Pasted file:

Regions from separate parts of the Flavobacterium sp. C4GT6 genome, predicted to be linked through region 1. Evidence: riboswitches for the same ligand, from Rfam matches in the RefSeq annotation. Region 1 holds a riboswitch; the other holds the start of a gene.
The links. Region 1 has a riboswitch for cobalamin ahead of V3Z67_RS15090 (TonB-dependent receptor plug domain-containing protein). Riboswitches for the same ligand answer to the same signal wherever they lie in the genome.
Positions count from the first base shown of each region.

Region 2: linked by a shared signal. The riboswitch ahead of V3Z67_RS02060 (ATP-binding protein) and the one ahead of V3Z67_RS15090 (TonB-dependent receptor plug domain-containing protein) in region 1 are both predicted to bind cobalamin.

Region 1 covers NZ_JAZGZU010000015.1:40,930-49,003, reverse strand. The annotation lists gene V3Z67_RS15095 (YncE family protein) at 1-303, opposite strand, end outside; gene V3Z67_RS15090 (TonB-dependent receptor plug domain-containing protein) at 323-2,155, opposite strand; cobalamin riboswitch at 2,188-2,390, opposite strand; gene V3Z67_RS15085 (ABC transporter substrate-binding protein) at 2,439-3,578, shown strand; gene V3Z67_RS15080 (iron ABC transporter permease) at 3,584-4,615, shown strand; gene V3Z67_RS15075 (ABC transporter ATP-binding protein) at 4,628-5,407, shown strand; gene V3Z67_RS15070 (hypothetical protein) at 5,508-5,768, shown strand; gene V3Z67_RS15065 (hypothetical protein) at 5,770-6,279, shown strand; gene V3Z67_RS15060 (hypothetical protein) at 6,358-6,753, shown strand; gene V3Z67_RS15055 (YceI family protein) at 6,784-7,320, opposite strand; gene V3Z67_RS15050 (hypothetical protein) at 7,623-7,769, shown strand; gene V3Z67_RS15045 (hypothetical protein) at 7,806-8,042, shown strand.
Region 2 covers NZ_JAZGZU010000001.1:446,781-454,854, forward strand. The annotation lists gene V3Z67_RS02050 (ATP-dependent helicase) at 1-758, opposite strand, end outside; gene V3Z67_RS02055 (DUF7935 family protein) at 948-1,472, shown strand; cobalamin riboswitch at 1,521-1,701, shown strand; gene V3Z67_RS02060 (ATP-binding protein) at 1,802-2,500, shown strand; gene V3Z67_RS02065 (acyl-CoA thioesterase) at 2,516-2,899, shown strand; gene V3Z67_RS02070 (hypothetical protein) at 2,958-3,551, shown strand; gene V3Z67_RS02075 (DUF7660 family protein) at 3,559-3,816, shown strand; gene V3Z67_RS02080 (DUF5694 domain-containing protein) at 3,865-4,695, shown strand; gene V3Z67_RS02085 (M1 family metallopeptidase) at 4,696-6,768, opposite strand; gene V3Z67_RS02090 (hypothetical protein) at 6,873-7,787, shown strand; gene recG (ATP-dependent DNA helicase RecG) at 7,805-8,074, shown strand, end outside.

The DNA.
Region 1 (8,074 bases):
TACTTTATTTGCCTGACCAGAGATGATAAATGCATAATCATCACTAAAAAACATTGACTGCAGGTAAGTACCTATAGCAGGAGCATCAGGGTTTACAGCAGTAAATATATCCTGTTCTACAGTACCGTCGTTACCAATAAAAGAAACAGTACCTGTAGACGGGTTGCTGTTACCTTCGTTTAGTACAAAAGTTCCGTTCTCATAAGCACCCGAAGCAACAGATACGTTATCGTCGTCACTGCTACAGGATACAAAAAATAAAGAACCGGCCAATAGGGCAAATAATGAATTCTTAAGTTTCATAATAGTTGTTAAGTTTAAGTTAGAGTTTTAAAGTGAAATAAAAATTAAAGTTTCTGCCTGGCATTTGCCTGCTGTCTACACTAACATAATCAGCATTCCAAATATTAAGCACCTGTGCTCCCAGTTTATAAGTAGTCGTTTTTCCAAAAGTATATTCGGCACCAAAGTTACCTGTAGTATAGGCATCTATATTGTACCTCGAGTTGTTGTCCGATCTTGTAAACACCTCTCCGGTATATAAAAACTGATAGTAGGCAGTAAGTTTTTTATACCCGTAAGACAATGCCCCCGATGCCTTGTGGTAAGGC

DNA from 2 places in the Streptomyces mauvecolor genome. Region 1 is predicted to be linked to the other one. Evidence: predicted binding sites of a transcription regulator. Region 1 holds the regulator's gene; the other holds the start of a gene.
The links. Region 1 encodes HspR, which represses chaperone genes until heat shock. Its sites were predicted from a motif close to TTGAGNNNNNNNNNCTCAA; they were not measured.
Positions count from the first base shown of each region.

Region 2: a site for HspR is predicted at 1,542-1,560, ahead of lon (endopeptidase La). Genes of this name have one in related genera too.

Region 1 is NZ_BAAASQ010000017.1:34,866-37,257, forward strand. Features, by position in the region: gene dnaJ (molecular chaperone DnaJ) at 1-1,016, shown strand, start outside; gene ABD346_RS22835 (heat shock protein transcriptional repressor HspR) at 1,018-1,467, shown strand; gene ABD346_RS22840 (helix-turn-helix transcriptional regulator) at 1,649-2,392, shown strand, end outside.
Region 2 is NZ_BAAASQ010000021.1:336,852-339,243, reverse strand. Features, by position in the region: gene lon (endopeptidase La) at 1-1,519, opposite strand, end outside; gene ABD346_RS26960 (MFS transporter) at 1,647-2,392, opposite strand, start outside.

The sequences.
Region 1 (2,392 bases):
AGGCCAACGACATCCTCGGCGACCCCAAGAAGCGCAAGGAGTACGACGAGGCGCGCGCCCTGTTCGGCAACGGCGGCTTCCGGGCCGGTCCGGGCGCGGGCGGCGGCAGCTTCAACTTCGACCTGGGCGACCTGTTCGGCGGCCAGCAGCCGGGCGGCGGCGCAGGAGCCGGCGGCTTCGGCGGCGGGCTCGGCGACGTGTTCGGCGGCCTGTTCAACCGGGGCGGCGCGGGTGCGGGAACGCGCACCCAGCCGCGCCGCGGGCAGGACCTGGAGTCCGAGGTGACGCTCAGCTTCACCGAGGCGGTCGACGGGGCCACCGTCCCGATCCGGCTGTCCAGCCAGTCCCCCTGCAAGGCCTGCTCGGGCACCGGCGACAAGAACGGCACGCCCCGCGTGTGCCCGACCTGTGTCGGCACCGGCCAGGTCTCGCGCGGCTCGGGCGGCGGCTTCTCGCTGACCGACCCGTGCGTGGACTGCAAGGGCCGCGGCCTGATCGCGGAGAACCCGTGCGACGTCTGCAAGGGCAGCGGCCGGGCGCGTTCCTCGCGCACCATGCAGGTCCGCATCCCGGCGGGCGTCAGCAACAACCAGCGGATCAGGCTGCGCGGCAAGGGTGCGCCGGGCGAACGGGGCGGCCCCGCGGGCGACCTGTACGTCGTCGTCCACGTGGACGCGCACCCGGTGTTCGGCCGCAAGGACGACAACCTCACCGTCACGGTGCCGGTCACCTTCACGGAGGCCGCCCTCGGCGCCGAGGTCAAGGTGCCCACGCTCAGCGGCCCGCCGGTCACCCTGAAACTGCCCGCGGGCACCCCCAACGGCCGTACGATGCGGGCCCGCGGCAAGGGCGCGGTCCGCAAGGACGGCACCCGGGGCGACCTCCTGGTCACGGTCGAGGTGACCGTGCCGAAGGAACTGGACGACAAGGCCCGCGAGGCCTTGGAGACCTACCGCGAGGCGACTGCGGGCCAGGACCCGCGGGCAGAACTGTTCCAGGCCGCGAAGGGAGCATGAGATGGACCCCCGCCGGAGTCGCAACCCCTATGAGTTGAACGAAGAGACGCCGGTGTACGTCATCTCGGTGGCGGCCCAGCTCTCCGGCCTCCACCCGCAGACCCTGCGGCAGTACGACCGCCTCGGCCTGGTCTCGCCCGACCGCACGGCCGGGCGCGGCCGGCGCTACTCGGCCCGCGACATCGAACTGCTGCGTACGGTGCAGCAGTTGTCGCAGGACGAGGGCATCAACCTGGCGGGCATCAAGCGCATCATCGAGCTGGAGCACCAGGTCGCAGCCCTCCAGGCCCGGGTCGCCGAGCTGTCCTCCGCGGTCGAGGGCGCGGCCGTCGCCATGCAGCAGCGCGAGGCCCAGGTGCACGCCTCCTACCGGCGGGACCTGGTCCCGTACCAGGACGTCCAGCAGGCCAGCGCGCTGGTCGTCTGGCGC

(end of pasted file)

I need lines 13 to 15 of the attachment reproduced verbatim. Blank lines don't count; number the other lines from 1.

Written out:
Region 2: a site for HspR is predicted at 1,542-1,560, ahead of lon (endopeptidase La). Genes of this name have one in related genera too.

Region 1 is NZ_BAAASQ010000017.1:34,866-37,257, forward strand. Features, by position in the region: gene dnaJ (molecular chaperone DnaJ) at 1-1,016, shown strand, start outside; gene ABD346_RS22835 (heat shock protein transcriptional repressor HspR) at 1,018-1,467, shown strand; gene ABD346_RS22840 (helix-turn-helix transcriptional regulator) at 1,649-2,392, shown strand, end outside.
Region 2 is NZ_BAAASQ010000021.1:336,852-339,243, reverse strand. Features, by position in the region: gene lon (endopeptidase La) at 1-1,519, opposite strand, end outside; gene ABD346_RS26960 (MFS transporter) at 1,647-2,392, opposite strand, start outside.